Functions of the us Federal Government

What are the functions of the federal government in the United States? The question is not easy to answer. One reason is that the word “function” is often replaced with the word “expectations” in the response so the expectations of the federal government can vary from national defense and enforcing justice to providing social benevolence and healthcare. What did the Founding Fathers intend when they created the design for a federal government in 1787?

Concerns

We know the Founders were concerned that government could become too strong and oppressive. The young nation just fought a war with Britain over this issue. They understood that human nature is innately self-centered so devices had to be in place to restrain the selfish impulses of those in government so they created three branches of government and entrusted each with the power of checks and balances in order to prevent one branch from becoming oppressive. The desire for individual freedom was a paramount concern to the point that the Bill of Rights was included in the Constitution in order to gain the support of the Anti-Federalists at the Constitutional Convention.

Debate

The Founders were reluctant in the beginning to create a strong federal government because of resistance by the states. The first attempt to unify the states was under the Articles of Confederation in 1781. The Articles were little more than a “gentlemen’s agreement” between states to support each other and to join in the common defense of the young nation. The Articles failed because the national government relied on voluntary cooperation and voluntary funding from the states and the states were often not compliant.

The weaknesses of the national government under the Articles revealed the need for a stronger central government. The Federalists believed a strong central government would be essential for uniting the states and for strengthening the nation because the state economies would connect into one national economy and with funding from all of the states the national government could provide other functions on behalf of the states.

The Anti-Federalists, who had been supporters of the Articles and still thought they would work with some minor revisions, were reluctant to join the movement towards a federal government. Many of the Anti-Federalists believed that states should possess the majority of the powers of government because the states would have a better understanding of the needs of the people and those in government would be more directly accountable to the citizens for their actions.

The Constitution

The need for a national government resulted in the call for a Constitutional Convention in Philadelphia in the summer and early fall of 1787. Delegates from every state attended the convention. The group agreed that they wanted a representative government though they disagreed over how to determine representation. They agreed that power must be constrained though they had disagreements over how to best accomplish this goal. After months of deliberations and revisions the final Constitution was approved and published in September 1787. The Constitution was ratified by the states by 1788.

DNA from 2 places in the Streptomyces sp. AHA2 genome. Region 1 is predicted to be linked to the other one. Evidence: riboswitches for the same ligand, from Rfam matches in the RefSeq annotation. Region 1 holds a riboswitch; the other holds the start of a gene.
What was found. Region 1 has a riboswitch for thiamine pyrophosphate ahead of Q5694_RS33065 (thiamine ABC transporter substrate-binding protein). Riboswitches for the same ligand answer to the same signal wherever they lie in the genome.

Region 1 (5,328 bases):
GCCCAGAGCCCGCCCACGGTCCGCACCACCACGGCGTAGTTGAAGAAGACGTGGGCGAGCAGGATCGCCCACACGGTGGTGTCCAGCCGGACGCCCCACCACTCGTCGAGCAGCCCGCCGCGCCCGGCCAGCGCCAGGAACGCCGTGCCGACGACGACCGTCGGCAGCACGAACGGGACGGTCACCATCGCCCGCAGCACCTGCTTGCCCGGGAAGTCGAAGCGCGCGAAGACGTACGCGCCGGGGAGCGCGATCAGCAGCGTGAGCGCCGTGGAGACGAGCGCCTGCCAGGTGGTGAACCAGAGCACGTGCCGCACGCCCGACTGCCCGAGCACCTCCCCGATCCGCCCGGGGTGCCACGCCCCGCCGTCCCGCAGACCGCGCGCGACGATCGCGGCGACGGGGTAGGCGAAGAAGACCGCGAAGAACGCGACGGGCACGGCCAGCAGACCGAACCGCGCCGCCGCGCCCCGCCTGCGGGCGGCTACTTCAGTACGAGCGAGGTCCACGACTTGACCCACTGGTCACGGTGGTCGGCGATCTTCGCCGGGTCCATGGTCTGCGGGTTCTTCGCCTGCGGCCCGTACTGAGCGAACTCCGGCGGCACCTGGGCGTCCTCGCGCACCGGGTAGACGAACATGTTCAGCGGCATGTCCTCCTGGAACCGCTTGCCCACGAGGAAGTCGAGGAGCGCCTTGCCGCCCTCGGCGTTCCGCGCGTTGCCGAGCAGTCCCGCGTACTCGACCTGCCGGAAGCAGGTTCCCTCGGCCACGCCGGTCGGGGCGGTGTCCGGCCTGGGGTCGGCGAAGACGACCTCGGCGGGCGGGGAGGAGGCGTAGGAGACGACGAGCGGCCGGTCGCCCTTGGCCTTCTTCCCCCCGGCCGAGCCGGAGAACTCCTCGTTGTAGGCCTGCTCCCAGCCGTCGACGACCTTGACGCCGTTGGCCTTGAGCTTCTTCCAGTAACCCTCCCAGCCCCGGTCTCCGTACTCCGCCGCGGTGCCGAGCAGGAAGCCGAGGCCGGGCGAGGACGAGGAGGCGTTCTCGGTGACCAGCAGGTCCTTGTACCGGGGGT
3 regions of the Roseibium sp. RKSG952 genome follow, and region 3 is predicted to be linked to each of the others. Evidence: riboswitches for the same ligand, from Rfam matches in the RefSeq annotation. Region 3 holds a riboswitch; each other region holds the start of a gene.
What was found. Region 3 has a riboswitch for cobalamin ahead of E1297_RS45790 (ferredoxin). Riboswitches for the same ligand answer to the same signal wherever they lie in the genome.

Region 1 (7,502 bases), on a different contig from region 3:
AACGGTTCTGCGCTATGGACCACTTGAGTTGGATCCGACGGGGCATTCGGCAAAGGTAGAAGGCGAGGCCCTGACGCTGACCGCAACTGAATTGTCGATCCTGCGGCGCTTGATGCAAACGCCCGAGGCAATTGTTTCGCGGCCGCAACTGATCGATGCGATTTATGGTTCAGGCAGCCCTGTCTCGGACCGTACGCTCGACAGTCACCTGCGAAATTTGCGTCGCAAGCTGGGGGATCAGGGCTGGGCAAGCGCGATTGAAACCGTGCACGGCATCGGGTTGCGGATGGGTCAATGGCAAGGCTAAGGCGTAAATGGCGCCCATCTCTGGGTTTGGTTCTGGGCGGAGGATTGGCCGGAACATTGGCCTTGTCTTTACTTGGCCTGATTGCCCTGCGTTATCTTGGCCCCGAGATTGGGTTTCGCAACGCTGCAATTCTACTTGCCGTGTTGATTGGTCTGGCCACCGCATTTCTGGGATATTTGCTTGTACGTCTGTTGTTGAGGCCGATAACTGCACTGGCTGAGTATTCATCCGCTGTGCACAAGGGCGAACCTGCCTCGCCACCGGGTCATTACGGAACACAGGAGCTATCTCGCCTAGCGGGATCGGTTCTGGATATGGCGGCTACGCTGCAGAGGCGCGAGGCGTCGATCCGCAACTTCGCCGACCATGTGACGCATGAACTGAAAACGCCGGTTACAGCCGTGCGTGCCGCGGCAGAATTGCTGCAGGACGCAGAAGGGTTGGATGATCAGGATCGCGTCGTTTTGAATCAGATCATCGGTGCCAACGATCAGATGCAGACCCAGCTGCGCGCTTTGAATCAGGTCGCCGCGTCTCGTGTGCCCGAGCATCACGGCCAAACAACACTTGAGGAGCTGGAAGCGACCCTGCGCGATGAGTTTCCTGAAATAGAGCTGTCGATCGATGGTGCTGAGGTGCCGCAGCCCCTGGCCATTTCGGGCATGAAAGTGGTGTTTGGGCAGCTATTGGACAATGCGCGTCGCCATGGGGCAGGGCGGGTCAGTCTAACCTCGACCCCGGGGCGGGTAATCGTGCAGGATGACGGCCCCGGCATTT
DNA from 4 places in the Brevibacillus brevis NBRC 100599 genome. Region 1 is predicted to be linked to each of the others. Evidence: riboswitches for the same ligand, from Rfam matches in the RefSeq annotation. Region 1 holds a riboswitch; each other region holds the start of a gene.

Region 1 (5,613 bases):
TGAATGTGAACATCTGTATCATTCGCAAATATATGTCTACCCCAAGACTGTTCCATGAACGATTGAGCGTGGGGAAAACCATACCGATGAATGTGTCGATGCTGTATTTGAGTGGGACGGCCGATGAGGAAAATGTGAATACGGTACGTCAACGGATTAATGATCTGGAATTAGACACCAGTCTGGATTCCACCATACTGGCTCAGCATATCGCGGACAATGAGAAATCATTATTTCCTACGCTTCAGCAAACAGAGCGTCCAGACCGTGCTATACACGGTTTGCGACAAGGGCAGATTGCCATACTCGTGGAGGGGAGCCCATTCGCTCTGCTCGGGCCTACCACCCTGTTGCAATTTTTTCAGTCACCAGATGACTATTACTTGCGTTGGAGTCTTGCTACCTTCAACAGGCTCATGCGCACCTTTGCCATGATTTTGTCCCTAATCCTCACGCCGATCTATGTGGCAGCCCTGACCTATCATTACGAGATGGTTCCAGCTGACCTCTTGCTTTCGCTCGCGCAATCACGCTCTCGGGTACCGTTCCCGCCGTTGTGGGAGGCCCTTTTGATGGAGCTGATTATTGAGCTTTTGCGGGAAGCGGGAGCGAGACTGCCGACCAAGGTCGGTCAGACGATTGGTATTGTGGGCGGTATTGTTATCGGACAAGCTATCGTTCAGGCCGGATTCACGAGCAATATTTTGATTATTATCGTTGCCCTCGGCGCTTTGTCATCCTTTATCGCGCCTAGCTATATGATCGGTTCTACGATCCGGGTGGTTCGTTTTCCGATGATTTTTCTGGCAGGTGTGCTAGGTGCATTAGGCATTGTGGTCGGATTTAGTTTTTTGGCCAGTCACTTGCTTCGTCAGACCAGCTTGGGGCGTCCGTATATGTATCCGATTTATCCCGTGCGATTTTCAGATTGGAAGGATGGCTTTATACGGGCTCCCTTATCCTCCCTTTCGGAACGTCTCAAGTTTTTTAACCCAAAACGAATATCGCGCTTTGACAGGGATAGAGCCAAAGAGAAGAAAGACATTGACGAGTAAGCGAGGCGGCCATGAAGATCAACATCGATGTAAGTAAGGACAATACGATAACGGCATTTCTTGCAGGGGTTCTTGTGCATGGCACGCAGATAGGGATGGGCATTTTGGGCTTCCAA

Functions

The Constitutional Convention experienced much turmoil and debate largely due to the political philosophy of the delegates. Specifically, the group had to work through disagreements over the functions of the federal government. The group did agree in the end on at least five functions of the federal government and identified these in the Preamble of the Constitution.

Establish justice – The federal government was to ensure fair treatment under the law and to punish those who inflict injustice on others. Social justice was a function of government though the African slaves were not included under this protection at the time.

Domestic tranquility – The federal government was to seek the welfare of citizens by maintaining peace while not becoming oppressive against the citizenry.

Common defense – The federal government held the responsibility for providing military and police protection for citizens.

General welfare – The federal government should promote the common good of all citizens meaning that all citizens have equal opportunity under the law and avoid injustice by supporting special interests at the expense of others.

Secure the blessings of liberty – All of attributes of personal liberty are gifts from God. The federal government is the protector of those rights and not the source of rights. The government’s role is to protect individual freedoms while not taking away from the rights of others except when exercising personal freedoms includes injustice towards others.

Branches

The Constitution created three branches of government and each was tasked with carrying out the five functions of the federal government in some manner. The legislative branch or Congress was responsible for creating laws as the representatives of the citizens. The executive branch under the President was responsible for implementing the will of Congress. The judicial branch or the Supreme Court was created to settle disputes based on the Constitution at the federal level.

The delegates to the Constitutional Convention realized our nation could not survive without a strong federal government. The five functions of government could only be fulfilled with a national government that had the power to tax and to enforce its will on the people.